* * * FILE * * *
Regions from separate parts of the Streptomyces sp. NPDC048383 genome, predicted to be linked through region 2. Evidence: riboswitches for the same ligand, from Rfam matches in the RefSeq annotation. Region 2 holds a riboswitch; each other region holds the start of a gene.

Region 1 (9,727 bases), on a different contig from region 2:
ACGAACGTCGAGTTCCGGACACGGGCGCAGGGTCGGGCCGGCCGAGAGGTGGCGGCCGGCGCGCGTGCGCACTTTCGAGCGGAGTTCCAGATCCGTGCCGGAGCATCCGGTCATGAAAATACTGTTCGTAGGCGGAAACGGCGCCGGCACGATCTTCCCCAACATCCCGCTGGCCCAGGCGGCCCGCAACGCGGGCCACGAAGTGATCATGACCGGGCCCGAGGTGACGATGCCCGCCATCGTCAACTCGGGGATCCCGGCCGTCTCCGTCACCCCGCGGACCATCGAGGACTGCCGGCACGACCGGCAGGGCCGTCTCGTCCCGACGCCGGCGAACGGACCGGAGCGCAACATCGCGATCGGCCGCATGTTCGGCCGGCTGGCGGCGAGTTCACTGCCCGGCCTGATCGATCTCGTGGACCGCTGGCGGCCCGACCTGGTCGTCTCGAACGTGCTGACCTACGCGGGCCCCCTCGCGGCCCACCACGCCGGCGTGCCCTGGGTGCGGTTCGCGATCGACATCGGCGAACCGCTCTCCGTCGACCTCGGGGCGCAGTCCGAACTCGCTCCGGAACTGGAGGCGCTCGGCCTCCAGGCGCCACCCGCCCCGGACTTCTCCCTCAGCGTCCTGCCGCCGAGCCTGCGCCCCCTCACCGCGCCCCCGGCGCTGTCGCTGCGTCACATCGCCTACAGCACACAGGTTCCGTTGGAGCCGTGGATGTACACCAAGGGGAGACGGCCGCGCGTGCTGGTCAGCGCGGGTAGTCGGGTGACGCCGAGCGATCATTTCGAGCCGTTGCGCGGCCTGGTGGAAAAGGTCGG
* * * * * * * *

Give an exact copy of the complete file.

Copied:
Regions from separate parts of the Streptomyces sp. NPDC048383 genome, predicted to be linked through region 2. Evidence: riboswitches for the same ligand, from Rfam matches in the RefSeq annotation. Region 2 holds a riboswitch; each other region holds the start of a gene.

Region 1 (9,727 bases), on a different contig from region 2:
ACGAACGTCGAGTTCCGGACACGGGCGCAGGGTCGGGCCGGCCGAGAGGTGGCGGCCGGCGCGCGTGCGCACTTTCGAGCGGAGTTCCAGATCCGTGCCGGAGCATCCGGTCATGAAAATACTGTTCGTAGGCGGAAACGGCGCCGGCACGATCTTCCCCAACATCCCGCTGGCCCAGGCGGCCCGCAACGCGGGCCACGAAGTGATCATGACCGGGCCCGAGGTGACGATGCCCGCCATCGTCAACTCGGGGATCCCGGCCGTCTCCGTCACCCCGCGGACCATCGAGGACTGCCGGCACGACCGGCAGGGCCGTCTCGTCCCGACGCCGGCGAACGGACCGGAGCGCAACATCGCGATCGGCCGCATGTTCGGCCGGCTGGCGGCGAGTTCACTGCCCGGCCTGATCGATCTCGTGGACCGCTGGCGGCCCGACCTGGTCGTCTCGAACGTGCTGACCTACGCGGGCCCCCTCGCGGCCCACCACGCCGGCGTGCCCTGGGTGCGGTTCGCGATCGACATCGGCGAACCGCTCTCCGTCGACCTCGGGGCGCAGTCCGAACTCGCTCCGGAACTGGAGGCGCTCGGCCTCCAGGCGCCACCCGCCCCGGACTTCTCCCTCAGCGTCCTGCCGCCGAGCCTGCGCCCCCTCACCGCGCCCCCGGCGCTGTCGCTGCGTCACATCGCCTACAGCACACAGGTTCCGTTGGAGCCGTGGATGTACACCAAGGGGAGACGGCCGCGCGTGCTGGTCAGCGCGGGTAGTCGGGTGACGCCGAGCGATCATTTCGAGCCGTTGCGCGGCCTGGTGGAAAAGGTCGG